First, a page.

The map element in the icon for SDG 13, Climate Action, actually looks like another planet, which would be great because that would mean we could just carry on buying shit and throwing it away. Unfortunately, if you look at it in motion on its official SDG page, you'll see it's just a view of earth taken by a drone from above Santa's workshop.
Archetype Journey Icon 7 - The Lover
The Lover Archetype seeks union, is comfortable in surrender, is dedicated and powered by passion and tenderness.

Read The Lover Archetype Brand Voice Brief
Western Crowned Pigeon, Papua New Guinea, Lover Archetype

— on whether it matters

​"So long as you write what you wish to write, that is all that matters; and whether it matters for ages or only for hours, nobody can say."
— Virginia Woolf, A Room of One's Own

Lover Goal 10: Reduced Inequalities

The principle of SDG 10 is that "when every individual is self sufficient, the entire world prospers." This Global Goal has 10 targets that are "big picture" macro-level benchmarks. Even the action items take effort and guts and humility and passion: like the Lover Archetype.
Archetype Journey Icon 8 - The Creator
The Creator Archetype is imaginative, artistic and visionary.

It loathes inactivity, occasionally to the point of workaholism.

Read The Creator Archetype Brand Voice Brief
Mallefowl, Australia, Creator Archetype

— on knowing

​"I had typed the name Caroline, and it came out wrong. I looked at the word Coraline, and knew it was someone's name. I wanted to know what happened to her."
Neil Gaiman on Coraline
Happy 11th birthday Madden!

Creator Goal 7: Affordable and Clean Energy

Of all the SDGs, this one struck me as being uber-technical but when I listened to Greenlight Planet's Radhika Thakkar speak to James from the SDG Talks Podcast on October 8, 2021 about off-grid communities, individuals walking miles to charge their mobile phones, kids not having lights to study by — I got it.
GreenLight Planet's sun king website
The SDG 7 web page
Archetype Journey Icon 9 - The Ruler
The Ruler Archetype is challenged to temper ego with understanding, and to distinguish majesty from bravado.

Read The Ruler Archetype Brand Voice Brief
Snowy Owl, Canada, Ruler Archetype

— on conceit

​"The problem is not change. We have this conceit in the West that while we have been celebrating and developing technological wizardry, somehow the other peoples of the world have been static and intellectually idle. Nothing could be further from the truth."
— Wade Davis, The Wayfinders, Why Ancient Wisdom Matters in the Modern World

Ruler Goal 16: Peace, Justice, and Strong Institutions

Whenever I read about SDG 16's mission to, "Promote peaceful and inclusive societies for sustainable development, provide access to justice for all and build effective, accountable and inclusive institutions at all levels," I get a little overwhelmed.
We have been asleep at this planet's wheel for a long while.
Archetype Journey Icon 10 - The Magician
A Magician brand must strive to weave delight between the lines of its visionary and intuitive story. Its tendency toward arrogance — expectations of colleagues and customers to read its mind — risks distancing its worth from its audience.

Read The Magician Archetype Brand Voice Brief
Green Peafowl, Thailand, Magician Archetype

— on things to say

​"And the Air was full of Thoughts and Things to Say. But at times like these, only the Small Things are ever said. The Big Things lurk unsaid inside."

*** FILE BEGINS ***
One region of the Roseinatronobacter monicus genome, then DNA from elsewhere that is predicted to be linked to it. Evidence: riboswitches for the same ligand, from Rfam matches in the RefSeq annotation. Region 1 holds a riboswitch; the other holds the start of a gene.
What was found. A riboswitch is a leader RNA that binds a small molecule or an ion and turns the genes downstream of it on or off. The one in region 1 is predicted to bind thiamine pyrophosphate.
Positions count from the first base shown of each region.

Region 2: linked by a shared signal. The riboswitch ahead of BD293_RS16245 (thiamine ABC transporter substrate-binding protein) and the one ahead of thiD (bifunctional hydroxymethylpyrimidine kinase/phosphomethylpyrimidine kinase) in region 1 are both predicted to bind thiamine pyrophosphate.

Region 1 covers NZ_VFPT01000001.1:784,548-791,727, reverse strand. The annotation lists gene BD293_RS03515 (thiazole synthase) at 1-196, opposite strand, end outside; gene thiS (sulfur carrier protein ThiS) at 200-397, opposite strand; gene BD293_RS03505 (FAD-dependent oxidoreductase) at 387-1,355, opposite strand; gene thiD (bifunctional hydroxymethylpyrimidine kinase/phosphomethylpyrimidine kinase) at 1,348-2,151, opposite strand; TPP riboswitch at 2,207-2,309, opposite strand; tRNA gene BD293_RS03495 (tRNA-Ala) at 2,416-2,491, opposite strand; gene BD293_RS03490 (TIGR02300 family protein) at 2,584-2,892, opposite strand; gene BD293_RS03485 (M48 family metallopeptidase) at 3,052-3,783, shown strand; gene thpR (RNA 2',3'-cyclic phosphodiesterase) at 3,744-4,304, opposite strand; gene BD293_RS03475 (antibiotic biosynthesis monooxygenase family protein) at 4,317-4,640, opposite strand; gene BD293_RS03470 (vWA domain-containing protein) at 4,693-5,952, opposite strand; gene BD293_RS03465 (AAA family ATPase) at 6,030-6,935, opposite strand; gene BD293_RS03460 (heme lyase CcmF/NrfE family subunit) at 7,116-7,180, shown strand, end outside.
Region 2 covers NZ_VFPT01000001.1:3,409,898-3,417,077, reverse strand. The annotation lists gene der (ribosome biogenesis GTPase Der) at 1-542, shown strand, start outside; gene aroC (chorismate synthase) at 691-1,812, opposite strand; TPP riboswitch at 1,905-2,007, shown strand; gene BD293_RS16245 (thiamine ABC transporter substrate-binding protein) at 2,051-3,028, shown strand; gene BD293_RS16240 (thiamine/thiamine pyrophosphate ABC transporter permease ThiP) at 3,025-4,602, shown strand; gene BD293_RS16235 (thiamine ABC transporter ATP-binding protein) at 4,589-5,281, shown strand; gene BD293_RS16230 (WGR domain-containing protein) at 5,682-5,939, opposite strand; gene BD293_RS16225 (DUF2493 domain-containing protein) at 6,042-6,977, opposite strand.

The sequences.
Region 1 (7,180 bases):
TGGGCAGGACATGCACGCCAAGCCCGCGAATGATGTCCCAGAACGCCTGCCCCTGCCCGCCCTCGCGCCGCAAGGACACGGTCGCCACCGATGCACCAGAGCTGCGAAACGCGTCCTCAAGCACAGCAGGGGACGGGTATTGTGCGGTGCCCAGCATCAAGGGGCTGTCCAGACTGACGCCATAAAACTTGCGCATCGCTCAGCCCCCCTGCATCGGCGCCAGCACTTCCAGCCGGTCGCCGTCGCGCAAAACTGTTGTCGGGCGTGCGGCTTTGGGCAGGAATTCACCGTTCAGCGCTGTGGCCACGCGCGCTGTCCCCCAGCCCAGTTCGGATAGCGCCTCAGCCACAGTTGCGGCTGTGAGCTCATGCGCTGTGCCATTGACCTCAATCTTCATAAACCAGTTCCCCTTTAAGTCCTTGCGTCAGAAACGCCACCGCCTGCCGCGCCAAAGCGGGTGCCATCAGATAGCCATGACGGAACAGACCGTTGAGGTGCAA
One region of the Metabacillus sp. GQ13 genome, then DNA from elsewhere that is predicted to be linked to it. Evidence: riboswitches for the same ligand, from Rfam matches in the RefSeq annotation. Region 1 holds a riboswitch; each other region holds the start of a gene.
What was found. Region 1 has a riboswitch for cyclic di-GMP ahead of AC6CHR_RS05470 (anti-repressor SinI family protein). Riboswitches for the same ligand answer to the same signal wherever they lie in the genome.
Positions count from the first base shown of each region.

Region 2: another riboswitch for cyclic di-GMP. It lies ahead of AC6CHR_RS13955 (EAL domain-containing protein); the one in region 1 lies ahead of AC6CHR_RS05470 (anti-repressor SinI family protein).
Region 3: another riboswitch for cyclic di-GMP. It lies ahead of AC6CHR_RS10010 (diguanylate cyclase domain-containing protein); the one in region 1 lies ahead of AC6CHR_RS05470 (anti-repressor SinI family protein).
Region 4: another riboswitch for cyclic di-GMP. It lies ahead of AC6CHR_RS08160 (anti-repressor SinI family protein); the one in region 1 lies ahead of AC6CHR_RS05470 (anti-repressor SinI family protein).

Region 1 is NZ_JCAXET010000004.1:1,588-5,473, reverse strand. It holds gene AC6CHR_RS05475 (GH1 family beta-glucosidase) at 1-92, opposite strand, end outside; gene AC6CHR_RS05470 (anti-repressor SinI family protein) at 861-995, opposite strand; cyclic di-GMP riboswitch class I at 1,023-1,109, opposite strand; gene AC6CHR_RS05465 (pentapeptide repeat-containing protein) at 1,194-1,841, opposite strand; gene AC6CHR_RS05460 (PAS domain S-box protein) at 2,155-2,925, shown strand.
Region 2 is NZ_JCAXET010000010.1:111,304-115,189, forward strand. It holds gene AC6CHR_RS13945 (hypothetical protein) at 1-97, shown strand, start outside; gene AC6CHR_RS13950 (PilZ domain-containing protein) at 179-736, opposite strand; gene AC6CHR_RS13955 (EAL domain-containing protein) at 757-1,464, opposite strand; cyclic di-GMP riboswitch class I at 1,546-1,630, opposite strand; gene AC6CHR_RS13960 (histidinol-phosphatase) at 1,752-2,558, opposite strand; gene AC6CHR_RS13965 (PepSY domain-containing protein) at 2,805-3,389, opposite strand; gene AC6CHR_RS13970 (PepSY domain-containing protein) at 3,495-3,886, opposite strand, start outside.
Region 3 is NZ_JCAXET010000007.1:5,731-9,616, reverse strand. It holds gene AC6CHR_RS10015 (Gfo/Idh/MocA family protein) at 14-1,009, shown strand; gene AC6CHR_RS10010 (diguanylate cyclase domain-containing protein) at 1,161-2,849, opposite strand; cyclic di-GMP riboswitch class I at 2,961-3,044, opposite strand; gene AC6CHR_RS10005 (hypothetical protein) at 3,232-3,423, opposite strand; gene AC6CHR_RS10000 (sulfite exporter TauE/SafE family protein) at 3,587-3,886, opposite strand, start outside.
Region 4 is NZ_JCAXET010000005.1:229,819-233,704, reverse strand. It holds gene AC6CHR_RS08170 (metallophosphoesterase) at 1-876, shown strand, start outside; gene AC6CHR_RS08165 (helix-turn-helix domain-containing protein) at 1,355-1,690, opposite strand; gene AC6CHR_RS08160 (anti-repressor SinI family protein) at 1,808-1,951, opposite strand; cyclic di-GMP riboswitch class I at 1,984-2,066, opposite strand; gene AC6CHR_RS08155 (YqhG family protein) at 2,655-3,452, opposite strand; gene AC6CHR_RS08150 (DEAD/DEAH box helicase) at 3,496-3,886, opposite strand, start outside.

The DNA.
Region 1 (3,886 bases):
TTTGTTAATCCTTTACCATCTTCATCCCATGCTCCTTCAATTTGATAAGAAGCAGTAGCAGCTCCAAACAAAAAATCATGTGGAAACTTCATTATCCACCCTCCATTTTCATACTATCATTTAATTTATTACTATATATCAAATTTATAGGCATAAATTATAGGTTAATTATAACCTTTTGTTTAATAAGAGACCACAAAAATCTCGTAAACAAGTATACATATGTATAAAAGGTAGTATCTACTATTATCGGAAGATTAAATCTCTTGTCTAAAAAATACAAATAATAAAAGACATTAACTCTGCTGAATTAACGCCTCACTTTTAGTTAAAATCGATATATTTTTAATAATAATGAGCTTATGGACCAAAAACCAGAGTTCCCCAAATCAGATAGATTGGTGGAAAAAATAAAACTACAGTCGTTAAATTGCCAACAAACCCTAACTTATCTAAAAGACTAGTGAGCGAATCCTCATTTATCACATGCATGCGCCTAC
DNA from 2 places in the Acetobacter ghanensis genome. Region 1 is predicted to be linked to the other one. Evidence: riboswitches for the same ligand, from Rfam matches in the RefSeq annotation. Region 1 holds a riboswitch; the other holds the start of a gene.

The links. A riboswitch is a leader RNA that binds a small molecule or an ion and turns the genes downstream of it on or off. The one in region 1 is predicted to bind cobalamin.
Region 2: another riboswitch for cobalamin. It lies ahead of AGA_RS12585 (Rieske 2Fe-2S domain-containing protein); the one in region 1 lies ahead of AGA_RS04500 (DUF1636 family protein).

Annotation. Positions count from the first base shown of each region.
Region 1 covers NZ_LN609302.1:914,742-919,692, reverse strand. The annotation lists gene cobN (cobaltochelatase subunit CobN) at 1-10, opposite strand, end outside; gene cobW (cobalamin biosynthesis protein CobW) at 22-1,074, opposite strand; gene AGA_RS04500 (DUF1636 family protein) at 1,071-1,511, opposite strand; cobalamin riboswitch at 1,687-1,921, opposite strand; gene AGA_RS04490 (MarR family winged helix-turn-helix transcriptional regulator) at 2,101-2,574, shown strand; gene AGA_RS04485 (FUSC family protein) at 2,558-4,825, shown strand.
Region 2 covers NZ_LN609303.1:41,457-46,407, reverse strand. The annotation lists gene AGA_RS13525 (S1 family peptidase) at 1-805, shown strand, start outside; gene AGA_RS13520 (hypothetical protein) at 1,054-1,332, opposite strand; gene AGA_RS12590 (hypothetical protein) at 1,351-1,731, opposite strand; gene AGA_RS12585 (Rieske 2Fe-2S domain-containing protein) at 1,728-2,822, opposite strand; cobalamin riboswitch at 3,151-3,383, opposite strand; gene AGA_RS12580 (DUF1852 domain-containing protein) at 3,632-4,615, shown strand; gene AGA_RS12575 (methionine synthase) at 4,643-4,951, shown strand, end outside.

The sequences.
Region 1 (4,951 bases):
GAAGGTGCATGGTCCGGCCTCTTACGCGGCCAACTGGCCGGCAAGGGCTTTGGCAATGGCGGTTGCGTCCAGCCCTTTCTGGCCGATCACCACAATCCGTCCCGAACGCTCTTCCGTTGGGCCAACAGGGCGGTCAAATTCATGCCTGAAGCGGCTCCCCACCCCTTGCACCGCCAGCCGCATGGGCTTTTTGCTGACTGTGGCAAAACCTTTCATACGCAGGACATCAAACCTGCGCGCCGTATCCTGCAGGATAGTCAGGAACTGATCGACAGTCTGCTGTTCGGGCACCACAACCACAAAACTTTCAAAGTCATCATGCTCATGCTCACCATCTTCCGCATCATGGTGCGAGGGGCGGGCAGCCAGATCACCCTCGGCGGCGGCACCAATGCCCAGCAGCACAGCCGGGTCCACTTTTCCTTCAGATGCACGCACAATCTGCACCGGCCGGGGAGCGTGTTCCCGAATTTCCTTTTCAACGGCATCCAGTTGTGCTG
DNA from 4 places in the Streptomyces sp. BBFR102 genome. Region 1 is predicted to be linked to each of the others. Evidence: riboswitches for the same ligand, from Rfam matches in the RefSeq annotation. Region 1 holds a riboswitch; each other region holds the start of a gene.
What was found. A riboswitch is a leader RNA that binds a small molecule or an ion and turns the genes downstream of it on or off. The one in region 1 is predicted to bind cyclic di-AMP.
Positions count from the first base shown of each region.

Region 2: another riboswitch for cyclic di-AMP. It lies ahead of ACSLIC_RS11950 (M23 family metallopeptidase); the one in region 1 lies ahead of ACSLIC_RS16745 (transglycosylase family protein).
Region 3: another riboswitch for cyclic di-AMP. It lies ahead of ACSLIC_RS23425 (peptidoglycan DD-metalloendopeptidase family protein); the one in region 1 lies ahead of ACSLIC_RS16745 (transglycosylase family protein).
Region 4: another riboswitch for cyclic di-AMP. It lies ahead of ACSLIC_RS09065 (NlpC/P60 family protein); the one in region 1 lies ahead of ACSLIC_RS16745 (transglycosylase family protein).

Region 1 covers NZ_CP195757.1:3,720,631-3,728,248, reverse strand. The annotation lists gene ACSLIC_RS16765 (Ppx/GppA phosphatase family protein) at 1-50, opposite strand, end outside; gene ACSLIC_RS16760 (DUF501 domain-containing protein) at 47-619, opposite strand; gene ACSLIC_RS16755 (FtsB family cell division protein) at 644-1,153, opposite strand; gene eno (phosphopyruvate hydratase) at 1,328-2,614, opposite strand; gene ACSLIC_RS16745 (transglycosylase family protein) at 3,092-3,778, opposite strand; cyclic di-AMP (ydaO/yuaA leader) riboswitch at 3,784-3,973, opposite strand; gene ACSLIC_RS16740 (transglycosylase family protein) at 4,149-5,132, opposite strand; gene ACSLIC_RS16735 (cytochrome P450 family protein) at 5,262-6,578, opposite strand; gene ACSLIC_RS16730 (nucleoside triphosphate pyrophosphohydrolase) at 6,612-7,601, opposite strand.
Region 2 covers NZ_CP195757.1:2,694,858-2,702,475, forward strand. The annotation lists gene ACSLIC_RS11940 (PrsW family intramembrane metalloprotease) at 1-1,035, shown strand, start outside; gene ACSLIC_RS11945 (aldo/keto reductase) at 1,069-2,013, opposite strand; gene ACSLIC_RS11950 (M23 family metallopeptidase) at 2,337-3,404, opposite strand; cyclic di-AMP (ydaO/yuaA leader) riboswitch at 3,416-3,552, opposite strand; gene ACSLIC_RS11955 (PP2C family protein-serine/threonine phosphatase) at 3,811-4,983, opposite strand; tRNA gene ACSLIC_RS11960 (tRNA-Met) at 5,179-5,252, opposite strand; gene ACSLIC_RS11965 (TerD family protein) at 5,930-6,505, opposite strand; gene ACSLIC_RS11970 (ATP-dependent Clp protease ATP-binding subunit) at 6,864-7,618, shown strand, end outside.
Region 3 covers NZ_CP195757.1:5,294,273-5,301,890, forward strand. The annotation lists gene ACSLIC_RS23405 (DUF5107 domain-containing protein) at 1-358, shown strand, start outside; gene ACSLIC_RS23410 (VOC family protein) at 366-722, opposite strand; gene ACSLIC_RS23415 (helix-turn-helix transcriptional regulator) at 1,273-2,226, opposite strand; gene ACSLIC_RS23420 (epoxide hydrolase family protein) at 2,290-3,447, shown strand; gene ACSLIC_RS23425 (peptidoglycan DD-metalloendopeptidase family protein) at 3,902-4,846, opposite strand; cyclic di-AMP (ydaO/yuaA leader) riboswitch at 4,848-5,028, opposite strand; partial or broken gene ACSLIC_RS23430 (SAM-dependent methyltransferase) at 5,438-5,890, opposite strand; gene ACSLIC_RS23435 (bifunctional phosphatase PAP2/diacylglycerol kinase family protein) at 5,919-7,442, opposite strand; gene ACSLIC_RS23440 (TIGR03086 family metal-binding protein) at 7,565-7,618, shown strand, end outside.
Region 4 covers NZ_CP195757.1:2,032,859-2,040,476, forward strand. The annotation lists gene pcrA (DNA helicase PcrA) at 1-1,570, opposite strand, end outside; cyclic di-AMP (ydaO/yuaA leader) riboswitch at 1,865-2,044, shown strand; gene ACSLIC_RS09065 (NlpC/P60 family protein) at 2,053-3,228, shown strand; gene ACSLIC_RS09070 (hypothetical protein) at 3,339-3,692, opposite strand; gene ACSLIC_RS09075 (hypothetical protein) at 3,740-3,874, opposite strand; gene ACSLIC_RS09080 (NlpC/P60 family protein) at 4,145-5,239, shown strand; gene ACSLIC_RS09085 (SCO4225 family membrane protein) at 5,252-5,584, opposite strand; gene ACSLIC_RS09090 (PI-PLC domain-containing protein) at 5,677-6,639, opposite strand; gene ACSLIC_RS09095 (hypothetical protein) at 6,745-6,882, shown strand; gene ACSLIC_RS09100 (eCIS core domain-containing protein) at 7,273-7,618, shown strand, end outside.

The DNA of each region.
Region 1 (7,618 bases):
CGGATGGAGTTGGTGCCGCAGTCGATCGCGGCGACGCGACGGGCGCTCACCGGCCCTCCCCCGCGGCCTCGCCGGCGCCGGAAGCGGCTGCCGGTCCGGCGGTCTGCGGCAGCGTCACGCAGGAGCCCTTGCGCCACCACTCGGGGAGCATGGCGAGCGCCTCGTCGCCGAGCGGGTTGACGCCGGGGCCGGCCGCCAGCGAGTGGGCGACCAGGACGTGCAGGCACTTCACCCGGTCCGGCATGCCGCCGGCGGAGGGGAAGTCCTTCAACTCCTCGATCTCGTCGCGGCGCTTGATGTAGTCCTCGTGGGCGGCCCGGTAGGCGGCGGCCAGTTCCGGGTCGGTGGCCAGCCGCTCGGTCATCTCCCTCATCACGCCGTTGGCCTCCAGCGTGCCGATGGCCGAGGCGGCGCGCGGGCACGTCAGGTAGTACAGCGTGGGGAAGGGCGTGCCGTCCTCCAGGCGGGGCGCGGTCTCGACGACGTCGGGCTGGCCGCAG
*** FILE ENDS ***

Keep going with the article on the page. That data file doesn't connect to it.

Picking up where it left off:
— Arundhati Roy, The God of Small Things, 1997 Booker Prize Winner

Magician Goal 11: Sustainable Cities and Communities

If SDG 11 was simply Sustainable Communities, the cities that are the confluences of those communities would magically look after themselves. We have to think small, local, community to achieve the larger, global goals. Read the targets for SDG 11
Archetype Journey Icon 11 - The Sage
The Sage is forever seeking balance; it struggles with idealism and its inability to compromise. "Listen more attentively" is sage advice for this archetype.

Read The Sage Archetype Brand Voice Brief
Three-wattled Bellbird, Costa Rica, Sage Archetype

— on complex problems

"As the man said, for every complex problem there’s a simple solution, and it’s wrong."
— from Foucault's Pendulum by Umberto Eco

Sage Goal 12: Responsible Consumption & Production

I aligned SDG 12, Responsible Consumption and Production, with The Sage archetype because responsible production requires tough choices and forward-thinking; two qualities that our dumb-assed decisions have been lacking. Here is SDG 12 in detail.
Archetype Journey Icon 12 - The Jester
The Jester Archetype lives for the experience; it is naturally compelling, entertaining and delightful, and is challenged by the tripartite trap of self-importance, disingenuity and indifference.

Read The Jester Archetype Brand Voice Brief
Black Crowned Crane, Tanzania, Jester Archetype

— on dancing

​"The only way to make sense out of change is to plunge into it, move with it, and join the dance."
Alan Watts

Jester Goal 6: Clean Water & Sanitation

SDG 6, Clean Water and Sanitation is a tough Global Goal to write about but I refuse to give in to the thinking that my generation and the last few before it have screwed this completely. Here's the juice on SDG 6 from the Global Goals website.


Next month (June 2022): ecesis
Like more than 37,400 40,000 other species, Konos, our Pelican-in-Chief (a Dalmatian Pelican from Lake Prespa in Greece), and Jerry, our Chief Algorithm Officer (a Jerdon's Courser from Andhra Pradesh, India) are threatened with extinction and therefore difficult or impossible to find.

That's not the case with our 🍊 unsubscribe button, because unlike Konos and Jerry it's not the end of the world.

Read more about beautiful creatures like Konos and Jerry on the IUCN's Red List.